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Mr. George: I am grateful to the Minister for her reply, but what has happened since the establishment of the Cabinet Committee on rural affairs? How often has it met? Does it recognise that there is an urgent crisis in rural areas? What action is it taking with other Departments to address the fact that small family farms are going out of business in their droves? After all, they are the bedrock of rural life in this country and they deserve better treatment. How is the Cabinet Committee addressing that issue?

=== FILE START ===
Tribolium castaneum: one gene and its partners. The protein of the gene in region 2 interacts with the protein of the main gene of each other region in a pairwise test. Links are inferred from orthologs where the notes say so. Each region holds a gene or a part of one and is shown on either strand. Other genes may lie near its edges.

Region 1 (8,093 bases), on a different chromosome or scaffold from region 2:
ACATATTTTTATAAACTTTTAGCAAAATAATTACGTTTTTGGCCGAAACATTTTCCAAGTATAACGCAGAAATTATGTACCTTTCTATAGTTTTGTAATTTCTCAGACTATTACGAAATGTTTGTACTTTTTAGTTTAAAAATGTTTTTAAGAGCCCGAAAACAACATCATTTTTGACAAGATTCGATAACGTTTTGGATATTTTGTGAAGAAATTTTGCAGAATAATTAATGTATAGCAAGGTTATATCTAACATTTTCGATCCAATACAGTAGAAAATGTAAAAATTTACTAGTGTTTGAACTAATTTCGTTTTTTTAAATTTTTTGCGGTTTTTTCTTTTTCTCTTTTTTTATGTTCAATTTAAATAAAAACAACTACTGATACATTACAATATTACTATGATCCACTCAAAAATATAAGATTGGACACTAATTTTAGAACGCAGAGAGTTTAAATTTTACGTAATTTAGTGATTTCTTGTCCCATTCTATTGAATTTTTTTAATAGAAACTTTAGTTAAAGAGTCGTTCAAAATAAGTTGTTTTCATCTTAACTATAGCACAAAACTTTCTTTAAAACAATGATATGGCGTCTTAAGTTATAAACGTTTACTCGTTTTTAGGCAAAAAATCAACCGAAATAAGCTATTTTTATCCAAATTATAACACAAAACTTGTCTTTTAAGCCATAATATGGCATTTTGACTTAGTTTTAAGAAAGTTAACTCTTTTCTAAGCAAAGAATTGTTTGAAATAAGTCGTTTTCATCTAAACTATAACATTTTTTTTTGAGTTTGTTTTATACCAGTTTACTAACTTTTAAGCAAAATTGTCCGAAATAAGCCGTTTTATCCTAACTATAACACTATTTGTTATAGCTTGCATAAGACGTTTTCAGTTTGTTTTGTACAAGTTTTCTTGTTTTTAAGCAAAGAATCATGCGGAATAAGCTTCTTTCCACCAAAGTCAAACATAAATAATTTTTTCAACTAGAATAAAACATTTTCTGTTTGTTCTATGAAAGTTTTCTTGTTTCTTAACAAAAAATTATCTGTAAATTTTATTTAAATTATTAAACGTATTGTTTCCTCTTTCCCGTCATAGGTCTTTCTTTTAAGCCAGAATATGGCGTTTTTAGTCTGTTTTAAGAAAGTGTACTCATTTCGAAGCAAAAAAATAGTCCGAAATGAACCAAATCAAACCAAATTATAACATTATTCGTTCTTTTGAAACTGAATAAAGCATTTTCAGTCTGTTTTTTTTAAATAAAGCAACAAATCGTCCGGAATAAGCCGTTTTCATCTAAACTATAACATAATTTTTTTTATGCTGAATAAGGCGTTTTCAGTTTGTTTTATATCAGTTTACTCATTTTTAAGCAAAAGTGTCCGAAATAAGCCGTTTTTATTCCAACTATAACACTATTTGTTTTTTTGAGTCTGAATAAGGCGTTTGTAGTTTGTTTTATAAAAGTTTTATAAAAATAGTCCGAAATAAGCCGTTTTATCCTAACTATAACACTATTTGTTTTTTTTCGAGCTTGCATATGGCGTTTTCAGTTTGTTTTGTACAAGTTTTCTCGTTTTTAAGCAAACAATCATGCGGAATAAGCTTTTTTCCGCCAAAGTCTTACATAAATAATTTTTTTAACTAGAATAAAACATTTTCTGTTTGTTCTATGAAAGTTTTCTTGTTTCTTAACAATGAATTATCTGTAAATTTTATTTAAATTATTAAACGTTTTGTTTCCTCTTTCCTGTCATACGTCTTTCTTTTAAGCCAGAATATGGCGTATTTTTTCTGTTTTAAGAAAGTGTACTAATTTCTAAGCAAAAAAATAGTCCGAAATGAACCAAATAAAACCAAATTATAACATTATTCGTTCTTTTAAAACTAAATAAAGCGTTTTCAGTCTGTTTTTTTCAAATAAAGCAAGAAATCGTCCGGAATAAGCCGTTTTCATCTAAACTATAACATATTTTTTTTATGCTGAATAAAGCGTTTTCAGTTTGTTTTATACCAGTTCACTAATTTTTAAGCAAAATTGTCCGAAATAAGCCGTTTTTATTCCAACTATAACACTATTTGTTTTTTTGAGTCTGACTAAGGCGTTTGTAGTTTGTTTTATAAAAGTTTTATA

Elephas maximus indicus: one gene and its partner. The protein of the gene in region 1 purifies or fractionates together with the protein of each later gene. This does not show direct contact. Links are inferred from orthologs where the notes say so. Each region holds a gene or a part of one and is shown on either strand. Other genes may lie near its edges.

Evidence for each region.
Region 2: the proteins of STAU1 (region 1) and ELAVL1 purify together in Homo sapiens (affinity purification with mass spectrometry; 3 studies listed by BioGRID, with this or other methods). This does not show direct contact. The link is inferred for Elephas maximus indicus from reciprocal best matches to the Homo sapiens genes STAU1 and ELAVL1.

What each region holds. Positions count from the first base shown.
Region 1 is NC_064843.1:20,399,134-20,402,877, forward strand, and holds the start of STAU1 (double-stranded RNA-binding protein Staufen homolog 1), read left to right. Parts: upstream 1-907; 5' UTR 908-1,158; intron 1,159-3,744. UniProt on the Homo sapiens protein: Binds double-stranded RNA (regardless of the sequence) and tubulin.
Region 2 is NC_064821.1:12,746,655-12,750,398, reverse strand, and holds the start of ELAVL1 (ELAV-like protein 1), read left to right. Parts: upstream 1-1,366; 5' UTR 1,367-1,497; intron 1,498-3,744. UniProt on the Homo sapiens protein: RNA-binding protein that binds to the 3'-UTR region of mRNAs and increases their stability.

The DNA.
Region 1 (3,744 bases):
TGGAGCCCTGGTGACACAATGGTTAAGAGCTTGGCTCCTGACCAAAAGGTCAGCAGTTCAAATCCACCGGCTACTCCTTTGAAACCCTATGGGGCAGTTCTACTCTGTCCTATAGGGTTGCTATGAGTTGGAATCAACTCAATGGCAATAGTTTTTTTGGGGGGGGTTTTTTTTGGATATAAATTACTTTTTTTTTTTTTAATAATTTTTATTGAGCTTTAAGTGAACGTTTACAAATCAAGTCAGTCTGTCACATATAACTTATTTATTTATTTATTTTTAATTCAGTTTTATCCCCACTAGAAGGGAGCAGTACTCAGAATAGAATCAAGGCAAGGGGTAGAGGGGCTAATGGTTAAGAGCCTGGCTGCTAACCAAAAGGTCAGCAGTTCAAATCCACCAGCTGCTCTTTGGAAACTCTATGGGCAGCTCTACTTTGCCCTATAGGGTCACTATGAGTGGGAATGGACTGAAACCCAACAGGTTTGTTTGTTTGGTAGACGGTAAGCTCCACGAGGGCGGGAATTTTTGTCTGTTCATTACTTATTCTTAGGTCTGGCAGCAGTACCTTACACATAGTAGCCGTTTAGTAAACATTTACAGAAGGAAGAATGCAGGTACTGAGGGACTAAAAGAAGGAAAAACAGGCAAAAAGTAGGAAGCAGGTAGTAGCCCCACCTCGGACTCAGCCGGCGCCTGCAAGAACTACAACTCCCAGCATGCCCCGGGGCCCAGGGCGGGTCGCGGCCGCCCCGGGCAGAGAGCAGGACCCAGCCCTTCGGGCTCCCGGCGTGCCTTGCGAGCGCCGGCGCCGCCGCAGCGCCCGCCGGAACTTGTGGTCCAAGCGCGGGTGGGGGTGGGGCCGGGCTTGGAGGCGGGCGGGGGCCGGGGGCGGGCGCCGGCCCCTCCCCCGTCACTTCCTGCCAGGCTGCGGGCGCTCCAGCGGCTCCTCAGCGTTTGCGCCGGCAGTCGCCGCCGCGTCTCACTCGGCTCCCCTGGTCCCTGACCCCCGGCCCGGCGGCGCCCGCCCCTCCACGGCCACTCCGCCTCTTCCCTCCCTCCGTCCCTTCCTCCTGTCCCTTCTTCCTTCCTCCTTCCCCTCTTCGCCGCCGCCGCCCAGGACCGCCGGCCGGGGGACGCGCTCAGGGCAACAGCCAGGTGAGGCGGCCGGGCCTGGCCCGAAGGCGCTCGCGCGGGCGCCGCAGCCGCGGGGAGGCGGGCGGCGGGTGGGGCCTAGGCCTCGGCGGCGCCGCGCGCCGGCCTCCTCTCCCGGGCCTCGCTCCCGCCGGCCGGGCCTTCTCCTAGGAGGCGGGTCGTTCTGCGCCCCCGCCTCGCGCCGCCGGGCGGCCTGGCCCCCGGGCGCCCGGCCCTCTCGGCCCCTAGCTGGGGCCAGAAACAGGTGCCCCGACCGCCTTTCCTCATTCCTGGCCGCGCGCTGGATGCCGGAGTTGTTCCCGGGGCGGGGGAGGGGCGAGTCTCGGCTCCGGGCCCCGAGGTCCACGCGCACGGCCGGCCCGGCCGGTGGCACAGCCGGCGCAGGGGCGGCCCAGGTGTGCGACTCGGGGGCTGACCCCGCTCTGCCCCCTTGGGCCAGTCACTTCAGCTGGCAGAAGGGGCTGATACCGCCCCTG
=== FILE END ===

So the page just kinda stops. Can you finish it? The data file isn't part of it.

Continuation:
Marjorie Mowlam: The ministerial rural affairs group is co-ordinating rural policy and rural proofing to ensure that Departments consider the impact of their policies on rural areas, that the policies work as effectively as possible to support rural life, and that a joined-up approach is taken to tackle the problems faced by rural communities. The hon. Gentleman refers specifically to small farms. We have put £1.6 billion into the English
Mr. Tony McWalter (Hemel Hempstead): Does my right hon. Friend agree that, although the initiatives on farms from the Ministry of Agriculture, Fisheries and Food and on village post offices from the Department of Trade and Industry have played an important part in assisting rural regeneration, local authorities are the principal agents of joined-up government in rural areas? Will she evaluate whether this year's well above inflation settlements for local authorities have gone a long way to improve the co-ordination of services in rural areas?